Some things aren't all that funny.

Just A Little Bike

Winner of the 2003 Erma Bombeck Award.

The other day I dropped off my son’s little bike at the church rummage sale.

This is the little bike with special knurled steel pegs sticking out of the front axle, pegs my son could stand on so he could, for reasons obvious only to him, bounce and pirouette the bike on its front wheel.

This is the little bike that had no kickstand, and no fenders, and no trim of any kind, because these things would add weight, and weight is to be avoided at all costs when the whole idea of a little bike is to defy the laws of physics.

Lost Voices at Vista Maria

We don't know their stories, but each girl has one. They are tall and short, thin and not-so-thin, brash and reserved. Some of them show a sadness in their eyes deeper than you want to imagine, and others wear a mask that most of the world will never penetrate.


And they are children.


These are the young women living at Vista Maria, a foster care facility for at-risk girls in Dearborn Heights, Michigan. Most of them are there to escape lives of abuse, neglect, and exploitation. Some of them were rescued from human trafficking operations – which is a twenty-first century euphemism for slavery. They range in age from eleven to eighteen, but the average is about fourteen.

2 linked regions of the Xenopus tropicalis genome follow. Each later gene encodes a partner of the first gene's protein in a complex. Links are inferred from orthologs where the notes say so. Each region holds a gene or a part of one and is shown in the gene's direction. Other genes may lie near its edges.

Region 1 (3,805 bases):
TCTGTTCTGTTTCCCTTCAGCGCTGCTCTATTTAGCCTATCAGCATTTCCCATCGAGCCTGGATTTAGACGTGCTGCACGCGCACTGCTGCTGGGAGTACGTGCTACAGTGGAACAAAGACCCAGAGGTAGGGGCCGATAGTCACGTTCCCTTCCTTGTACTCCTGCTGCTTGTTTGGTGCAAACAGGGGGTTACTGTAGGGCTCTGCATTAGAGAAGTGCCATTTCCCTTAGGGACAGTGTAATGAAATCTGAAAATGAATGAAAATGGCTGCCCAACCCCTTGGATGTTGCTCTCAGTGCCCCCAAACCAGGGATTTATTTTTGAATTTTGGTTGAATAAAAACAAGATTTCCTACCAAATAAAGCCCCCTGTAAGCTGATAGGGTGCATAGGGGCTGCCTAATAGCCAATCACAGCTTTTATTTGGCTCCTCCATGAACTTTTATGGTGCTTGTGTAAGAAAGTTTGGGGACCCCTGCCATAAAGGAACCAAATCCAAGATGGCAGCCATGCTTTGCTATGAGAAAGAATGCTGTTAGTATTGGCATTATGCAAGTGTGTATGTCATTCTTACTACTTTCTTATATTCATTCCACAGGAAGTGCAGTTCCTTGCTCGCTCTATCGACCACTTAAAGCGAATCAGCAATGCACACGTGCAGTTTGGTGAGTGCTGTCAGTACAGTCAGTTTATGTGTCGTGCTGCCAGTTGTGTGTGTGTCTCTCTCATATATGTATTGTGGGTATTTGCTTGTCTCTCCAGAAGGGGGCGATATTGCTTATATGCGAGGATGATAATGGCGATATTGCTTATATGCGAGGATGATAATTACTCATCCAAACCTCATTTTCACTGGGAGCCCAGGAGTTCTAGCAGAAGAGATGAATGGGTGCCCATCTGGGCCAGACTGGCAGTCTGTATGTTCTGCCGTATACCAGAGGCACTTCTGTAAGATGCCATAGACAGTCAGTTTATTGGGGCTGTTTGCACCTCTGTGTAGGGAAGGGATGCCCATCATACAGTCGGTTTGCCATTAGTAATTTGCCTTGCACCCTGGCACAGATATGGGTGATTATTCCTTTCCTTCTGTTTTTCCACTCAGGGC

Let's put that into perspective. When I was fourteen years old, the girl I liked "went out" with me on our first "real" date. Her mom dropped us off at a theater to see a movie. I think it was The Great Race, because we were not allowed to go to the racy new Bond film, Thunderball. Then her dad picked us up and sat by himself at another table while I bought her a root beer float at A&W. 


Sadly, these girls have lived in a very different world. And now they find themselves in the sanctuary of Vista Maria, getting the help they need as they try to rebuild lives that should be way too new and pure to need rebuilding. Last week, thanks to funding from NorthRidge Church in Plymouth, MI, my Lost Voices team had the incredible privilege to join in that effort. 

Now And Then


When I was a kid I had a sort-of girlfriend called Catnip Catie. Her name came from the fact that she always kept her personal supply of Whacky Wonder Weed hidden in her cat’s toys. Mind you, this was back in the olden days, before you could get a Prescription for legal Whacky Wonder Weed to treat your case of Restless Leg Syndrome. 

I met Catie working in the hospital, where she was a Licensed Practical Nurse and I was a Certified Bedpan Technologist. She was also an artist, so she painted peace signs, and flowers, and variations on those cool Keep On Truckin’ cartoon guys on my guitar. She lived in a very colorful little Catie-decorated house trailer parked out in a field behind an old gas station.

Catie didn’t turn out to be a huge part of my life. I knew her for a couple of years, then we drifted our separate ways. But sometimes, forty years later, I like to just shut my eyes, and drift back, and hang out for a while in Catie’s trailer, inhaling the scent of her patchouli, and her paint, and fresh coffee, and last week’s bacon, all laced with just a hint of Whacky Wonder Weed and kitty litter.


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